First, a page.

Worked like a charm. Thanks.
Several newer versions of DD-WRT, including many builds that we have available on the community, support the ability to set up virtual SSID's.
Having multiple SSID's with various encryption methods solves several problems that you may be having. For example, what if you have a Nintendo DS or Sony PSP game system that does not properly support the newest forms of wireless encryption? What if you want to let others in your home or office use your wireless connection, but don't want to expose your primary password? Setting up separate SSID's can solve this problem, and it's much easier than you might think.
Important Note: Having separate SSID's does not necessarily guarantee security in any way. For example, if you have one WEP SSID and one WPA SSID, the one with WEP can be hacked much more easily and allow intruders into your network. You can hide SSID's for added security, but that in no way ensures you won't be intruded upon. Use WEP encryption on any network with appropriate caution.
Step 1: Perform a Full Reset
You may not like this, but lots of folks on the DD-WRT forums and elsewhere have had problems with doing this on a "non-fresh" router. You should follow the steps outlined here to reset your router's flash to factory settings before attempting to complete this tutorial.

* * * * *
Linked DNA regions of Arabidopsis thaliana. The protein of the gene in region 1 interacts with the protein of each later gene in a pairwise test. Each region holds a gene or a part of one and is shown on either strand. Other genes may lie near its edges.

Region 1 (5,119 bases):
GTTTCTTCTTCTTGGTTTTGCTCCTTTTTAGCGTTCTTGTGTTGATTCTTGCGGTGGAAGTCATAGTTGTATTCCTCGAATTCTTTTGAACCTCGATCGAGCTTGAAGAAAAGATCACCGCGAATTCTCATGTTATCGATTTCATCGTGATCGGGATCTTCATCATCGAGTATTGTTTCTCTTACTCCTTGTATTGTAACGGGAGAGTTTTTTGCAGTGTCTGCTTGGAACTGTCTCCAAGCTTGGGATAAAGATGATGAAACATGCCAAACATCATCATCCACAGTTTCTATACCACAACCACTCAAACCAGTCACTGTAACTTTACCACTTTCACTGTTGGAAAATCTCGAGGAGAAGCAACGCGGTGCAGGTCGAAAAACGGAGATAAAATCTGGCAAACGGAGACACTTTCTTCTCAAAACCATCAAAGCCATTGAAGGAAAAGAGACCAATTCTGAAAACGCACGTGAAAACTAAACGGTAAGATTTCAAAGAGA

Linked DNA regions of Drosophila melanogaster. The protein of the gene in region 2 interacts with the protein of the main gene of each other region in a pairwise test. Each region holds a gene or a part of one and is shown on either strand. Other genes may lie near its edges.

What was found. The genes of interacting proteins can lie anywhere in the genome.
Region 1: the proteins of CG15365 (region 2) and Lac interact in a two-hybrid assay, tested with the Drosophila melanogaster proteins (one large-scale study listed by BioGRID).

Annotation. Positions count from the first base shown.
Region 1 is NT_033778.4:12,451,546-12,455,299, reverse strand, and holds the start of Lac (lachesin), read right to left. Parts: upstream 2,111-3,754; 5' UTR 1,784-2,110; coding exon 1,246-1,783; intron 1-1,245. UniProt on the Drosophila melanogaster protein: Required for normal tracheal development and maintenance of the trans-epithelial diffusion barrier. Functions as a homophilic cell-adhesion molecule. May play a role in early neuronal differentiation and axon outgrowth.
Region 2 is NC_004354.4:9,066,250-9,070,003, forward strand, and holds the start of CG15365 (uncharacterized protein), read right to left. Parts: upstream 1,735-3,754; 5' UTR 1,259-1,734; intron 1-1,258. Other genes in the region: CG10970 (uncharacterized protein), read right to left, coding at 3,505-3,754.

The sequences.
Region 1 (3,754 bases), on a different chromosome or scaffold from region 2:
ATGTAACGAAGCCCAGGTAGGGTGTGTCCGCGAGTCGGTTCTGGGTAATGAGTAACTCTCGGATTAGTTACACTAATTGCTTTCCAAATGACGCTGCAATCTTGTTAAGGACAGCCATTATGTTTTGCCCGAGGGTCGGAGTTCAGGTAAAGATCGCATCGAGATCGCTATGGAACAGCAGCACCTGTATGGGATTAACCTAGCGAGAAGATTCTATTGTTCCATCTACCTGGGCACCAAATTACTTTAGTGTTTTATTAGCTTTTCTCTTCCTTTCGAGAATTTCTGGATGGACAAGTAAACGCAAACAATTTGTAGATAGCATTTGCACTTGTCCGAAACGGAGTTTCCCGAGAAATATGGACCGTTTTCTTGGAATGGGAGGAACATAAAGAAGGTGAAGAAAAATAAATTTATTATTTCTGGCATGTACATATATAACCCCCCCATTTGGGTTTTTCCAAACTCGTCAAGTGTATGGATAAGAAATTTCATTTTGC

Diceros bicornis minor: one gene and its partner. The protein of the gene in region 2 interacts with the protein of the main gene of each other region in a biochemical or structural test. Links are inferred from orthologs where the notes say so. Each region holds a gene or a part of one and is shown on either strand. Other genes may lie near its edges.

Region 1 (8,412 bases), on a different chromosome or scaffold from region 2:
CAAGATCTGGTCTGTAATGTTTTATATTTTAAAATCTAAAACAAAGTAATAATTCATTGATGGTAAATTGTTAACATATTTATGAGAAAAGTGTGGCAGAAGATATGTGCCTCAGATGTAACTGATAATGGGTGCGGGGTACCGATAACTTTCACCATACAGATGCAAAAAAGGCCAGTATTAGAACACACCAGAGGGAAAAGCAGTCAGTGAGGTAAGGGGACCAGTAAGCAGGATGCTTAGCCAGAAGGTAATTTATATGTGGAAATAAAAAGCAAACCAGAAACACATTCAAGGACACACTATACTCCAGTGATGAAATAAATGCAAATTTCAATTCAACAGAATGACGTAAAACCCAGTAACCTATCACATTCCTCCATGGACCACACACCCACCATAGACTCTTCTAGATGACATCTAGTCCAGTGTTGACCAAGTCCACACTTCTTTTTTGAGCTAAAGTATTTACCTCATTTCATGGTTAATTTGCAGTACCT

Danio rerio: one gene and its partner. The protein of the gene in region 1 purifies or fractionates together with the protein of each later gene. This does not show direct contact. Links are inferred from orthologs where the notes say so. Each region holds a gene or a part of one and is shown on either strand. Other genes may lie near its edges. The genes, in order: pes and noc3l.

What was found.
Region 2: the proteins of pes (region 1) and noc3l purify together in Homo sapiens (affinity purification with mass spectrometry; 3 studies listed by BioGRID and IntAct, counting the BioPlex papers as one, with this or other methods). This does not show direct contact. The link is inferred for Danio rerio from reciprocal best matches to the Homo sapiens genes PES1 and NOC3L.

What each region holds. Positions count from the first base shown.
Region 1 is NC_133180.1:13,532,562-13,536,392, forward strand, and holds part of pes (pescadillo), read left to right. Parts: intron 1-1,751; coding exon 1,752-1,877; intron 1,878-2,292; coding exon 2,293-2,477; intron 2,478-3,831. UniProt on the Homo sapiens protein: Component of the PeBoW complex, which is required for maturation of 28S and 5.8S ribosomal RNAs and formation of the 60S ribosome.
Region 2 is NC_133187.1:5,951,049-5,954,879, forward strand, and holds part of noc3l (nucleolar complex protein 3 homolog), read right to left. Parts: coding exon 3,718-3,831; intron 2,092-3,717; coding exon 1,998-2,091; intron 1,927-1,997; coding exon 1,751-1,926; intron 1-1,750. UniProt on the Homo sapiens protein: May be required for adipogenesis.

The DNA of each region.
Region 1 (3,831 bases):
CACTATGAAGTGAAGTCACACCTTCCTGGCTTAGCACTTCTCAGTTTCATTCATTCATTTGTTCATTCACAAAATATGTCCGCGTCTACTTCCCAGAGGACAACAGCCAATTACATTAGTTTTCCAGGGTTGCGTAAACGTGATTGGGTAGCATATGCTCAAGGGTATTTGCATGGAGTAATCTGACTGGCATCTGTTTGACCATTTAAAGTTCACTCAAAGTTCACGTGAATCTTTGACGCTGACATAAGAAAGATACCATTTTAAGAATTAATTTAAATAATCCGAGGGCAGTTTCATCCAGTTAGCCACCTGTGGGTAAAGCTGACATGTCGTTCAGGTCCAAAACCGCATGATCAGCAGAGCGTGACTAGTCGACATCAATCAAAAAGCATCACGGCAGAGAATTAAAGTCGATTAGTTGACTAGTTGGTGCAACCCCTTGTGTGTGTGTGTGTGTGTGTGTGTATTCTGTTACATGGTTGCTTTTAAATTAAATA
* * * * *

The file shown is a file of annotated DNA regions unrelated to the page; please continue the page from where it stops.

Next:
Step 2: Add a Virtual Interface
Head over to your Wireless settings tab, then the Basic tab, as shown in the photo. Then, click "Add" in the Virtual Interfaces section at the bottom.
Step 3: Configure your Virtual Interface
Now, you'll need to configure your virtual interface (your second SSID.) Above, I named it "ddwrtNDS" as I plan on using it with my Nintendo DS system, which does not support WPA encryption. Leave the options as shown above, although for added security you can choose to turn Broadcast off.
Step 4: Configure Encryption
Now, since you have two wireless interfaces (one physical, one virtual) you can set up separate encryption schemes and keys for each. This will enable you to use older devices that only support WEP on the same router that contains your regular, more secure WPA or WPA2 connection.
This is a very simple trick that is extremely useful for those who own portable game systems or older gadgets, as well as other applications. Please try out this tutorial and let us know what you think and if it works well for you!
Works just fine, but...
Now my router is open to WEP, a hackable protocol.
Can I apply MAC filters to just this interface (wl0.1)?
The MAC Filter GUI only lists wl0.
Is it also possible to have more than 2 SSID's to set up ?
Or is2 the maximum ?